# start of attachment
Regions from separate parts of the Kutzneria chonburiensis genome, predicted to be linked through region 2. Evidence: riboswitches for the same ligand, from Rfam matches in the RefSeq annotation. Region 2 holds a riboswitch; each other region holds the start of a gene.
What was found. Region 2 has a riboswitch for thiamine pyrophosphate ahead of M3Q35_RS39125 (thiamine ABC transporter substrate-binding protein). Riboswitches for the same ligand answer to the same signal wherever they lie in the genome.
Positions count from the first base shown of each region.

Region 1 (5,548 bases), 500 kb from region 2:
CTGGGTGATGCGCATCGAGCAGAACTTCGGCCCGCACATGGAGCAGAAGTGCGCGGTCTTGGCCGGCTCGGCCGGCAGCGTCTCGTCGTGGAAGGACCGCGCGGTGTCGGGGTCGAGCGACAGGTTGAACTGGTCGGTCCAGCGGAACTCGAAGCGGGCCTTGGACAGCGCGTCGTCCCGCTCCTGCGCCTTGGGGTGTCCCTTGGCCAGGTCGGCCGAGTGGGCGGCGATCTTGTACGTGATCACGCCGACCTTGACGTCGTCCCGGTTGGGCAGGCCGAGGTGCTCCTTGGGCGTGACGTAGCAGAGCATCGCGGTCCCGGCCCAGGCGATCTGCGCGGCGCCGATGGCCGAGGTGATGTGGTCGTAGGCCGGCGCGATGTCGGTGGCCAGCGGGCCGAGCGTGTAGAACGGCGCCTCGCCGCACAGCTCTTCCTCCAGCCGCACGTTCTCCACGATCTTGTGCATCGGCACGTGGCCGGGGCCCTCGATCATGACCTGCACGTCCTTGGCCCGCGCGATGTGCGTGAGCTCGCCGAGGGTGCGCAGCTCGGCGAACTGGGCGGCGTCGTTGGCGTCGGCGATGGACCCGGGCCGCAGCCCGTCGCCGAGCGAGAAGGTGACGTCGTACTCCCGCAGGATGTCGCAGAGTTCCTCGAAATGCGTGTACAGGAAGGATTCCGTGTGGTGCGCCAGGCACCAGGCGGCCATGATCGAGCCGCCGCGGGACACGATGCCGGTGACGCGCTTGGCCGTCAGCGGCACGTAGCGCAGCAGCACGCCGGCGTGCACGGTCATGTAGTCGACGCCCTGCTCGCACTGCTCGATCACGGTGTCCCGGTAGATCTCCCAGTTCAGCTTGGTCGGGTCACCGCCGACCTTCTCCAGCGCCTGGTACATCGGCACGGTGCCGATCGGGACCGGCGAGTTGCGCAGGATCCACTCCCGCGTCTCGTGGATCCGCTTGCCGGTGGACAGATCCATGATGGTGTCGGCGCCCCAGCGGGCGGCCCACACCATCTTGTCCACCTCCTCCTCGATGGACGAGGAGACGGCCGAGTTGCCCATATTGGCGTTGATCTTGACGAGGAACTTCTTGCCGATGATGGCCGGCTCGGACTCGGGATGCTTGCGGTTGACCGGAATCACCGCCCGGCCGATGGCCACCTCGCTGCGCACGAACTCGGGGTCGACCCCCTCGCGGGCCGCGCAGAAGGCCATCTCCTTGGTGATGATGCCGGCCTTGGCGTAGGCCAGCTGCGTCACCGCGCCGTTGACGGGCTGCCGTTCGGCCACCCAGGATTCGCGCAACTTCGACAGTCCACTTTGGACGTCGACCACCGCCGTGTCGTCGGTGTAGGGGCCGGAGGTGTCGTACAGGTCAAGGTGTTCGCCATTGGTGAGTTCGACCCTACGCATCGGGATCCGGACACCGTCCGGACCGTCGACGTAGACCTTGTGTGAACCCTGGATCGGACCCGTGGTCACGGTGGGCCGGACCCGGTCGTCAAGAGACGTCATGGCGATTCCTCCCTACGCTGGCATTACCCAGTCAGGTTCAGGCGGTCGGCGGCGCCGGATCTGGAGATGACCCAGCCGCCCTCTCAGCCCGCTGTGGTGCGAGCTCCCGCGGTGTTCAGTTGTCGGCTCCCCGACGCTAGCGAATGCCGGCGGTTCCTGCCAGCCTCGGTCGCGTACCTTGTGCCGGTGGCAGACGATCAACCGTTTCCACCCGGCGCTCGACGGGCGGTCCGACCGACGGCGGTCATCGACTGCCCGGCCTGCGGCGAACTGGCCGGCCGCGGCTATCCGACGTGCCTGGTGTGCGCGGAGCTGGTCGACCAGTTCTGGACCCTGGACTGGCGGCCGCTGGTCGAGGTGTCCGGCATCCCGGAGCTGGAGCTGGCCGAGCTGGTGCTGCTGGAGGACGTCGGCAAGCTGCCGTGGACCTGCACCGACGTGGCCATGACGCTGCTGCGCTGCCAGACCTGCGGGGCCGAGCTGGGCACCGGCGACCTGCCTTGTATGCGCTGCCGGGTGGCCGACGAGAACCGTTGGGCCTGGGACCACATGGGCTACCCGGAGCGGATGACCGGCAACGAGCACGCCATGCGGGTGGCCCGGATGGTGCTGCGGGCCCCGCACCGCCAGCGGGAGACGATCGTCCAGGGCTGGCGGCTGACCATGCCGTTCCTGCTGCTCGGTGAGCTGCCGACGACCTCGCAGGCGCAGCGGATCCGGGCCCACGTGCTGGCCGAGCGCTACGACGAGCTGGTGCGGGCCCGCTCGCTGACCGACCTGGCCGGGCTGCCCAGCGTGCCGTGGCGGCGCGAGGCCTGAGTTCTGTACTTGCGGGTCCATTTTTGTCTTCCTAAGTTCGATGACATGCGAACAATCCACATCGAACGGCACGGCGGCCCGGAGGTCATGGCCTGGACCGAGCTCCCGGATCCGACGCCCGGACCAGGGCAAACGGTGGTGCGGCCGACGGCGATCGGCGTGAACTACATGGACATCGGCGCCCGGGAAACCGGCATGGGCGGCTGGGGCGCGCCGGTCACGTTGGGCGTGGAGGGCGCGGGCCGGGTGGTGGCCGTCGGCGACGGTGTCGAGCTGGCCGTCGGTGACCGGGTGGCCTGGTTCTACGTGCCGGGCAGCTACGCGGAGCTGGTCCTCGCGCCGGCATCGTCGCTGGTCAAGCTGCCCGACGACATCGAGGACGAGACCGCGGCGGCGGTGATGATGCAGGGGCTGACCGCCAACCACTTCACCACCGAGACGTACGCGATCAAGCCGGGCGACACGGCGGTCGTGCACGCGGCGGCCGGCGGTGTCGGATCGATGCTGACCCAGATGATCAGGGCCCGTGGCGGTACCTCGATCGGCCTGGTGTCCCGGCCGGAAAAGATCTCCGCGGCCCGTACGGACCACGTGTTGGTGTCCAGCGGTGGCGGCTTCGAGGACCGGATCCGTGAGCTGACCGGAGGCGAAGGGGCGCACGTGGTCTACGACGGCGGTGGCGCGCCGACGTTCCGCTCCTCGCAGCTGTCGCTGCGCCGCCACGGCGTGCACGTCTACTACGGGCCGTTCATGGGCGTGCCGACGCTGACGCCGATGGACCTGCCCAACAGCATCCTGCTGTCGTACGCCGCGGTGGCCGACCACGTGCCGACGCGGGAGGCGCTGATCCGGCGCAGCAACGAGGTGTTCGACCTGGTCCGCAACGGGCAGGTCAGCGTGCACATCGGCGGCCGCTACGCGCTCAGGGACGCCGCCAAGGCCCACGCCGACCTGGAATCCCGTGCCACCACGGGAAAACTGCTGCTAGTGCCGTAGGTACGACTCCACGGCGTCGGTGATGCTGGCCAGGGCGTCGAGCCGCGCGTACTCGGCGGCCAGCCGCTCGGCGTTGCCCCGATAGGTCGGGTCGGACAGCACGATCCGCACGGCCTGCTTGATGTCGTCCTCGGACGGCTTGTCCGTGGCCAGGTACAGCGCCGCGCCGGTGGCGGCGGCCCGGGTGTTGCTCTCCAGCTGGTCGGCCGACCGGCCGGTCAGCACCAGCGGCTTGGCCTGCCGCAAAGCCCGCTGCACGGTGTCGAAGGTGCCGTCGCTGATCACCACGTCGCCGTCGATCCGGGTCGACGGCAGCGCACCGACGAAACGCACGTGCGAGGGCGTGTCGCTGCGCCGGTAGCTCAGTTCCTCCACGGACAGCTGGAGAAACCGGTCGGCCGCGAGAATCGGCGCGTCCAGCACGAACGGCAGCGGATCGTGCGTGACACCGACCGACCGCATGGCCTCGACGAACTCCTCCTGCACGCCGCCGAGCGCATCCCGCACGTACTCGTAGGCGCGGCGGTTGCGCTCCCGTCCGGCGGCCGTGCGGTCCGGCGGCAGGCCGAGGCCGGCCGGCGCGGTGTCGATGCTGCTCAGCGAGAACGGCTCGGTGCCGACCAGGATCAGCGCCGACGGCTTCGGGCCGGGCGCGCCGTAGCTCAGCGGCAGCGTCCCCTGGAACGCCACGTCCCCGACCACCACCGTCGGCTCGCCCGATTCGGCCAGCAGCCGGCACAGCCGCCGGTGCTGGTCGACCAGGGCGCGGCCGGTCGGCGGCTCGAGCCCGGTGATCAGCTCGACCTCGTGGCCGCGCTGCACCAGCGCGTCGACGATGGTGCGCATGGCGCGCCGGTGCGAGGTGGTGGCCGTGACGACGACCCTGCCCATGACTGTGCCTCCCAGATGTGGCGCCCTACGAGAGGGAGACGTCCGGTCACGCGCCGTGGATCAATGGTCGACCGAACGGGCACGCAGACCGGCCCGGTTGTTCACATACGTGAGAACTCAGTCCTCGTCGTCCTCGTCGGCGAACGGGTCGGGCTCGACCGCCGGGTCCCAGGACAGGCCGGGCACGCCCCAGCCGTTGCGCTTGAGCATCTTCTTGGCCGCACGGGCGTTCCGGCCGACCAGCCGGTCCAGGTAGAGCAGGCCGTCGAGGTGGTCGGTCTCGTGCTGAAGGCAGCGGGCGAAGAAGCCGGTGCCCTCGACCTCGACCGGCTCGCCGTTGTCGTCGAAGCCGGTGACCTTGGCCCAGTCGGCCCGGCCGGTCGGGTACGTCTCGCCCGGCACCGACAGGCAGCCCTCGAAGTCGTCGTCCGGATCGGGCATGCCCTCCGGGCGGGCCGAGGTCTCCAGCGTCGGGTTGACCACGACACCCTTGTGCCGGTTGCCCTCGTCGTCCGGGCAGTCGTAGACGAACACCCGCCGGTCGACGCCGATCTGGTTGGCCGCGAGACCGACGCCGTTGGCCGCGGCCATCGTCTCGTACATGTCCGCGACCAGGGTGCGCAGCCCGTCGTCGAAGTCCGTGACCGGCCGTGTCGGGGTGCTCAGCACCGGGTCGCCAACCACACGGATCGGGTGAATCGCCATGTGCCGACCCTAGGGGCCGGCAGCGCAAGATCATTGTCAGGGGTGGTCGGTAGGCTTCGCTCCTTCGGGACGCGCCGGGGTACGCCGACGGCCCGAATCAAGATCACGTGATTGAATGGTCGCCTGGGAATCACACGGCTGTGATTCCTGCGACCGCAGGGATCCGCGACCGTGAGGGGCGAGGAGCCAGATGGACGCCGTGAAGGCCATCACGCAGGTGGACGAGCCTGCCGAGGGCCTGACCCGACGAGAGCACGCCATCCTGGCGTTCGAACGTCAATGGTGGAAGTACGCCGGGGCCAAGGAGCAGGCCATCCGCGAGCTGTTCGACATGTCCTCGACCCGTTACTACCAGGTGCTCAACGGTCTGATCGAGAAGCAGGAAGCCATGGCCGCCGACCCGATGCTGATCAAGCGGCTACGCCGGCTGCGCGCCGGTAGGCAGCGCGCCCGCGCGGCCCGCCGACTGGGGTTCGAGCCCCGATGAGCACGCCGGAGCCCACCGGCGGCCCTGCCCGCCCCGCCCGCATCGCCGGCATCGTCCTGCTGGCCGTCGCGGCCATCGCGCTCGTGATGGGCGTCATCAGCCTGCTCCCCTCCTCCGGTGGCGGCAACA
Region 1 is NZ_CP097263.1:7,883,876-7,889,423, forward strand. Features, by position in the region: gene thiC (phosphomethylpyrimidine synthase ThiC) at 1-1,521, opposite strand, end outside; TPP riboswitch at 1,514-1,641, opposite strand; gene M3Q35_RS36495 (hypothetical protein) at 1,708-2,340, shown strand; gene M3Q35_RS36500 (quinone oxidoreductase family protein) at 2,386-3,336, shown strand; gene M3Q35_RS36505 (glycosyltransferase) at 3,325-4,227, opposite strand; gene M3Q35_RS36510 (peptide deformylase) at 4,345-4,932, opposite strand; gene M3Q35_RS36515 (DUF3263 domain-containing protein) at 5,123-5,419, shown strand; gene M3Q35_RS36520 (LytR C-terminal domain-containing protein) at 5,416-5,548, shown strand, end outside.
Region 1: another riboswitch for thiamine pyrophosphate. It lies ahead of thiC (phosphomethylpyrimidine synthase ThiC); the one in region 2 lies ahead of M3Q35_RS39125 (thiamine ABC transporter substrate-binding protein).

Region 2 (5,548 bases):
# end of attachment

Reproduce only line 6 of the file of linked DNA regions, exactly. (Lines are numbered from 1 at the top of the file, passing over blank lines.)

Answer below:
Region 1 is NZ_CP097263.1:7,883,876-7,889,423, forward strand. Features, by position in the region: gene thiC (phosphomethylpyrimidine synthase ThiC) at 1-1,521, opposite strand, end outside; TPP riboswitch at 1,514-1,641, opposite strand; gene M3Q35_RS36495 (hypothetical protein) at 1,708-2,340, shown strand; gene M3Q35_RS36500 (quinone oxidoreductase family protein) at 2,386-3,336, shown strand; gene M3Q35_RS36505 (glycosyltransferase) at 3,325-4,227, opposite strand; gene M3Q35_RS36510 (peptide deformylase) at 4,345-4,932, opposite strand; gene M3Q35_RS36515 (DUF3263 domain-containing protein) at 5,123-5,419, shown strand; gene M3Q35_RS36520 (LytR C-terminal domain-containing protein) at 5,416-5,548, shown strand, end outside.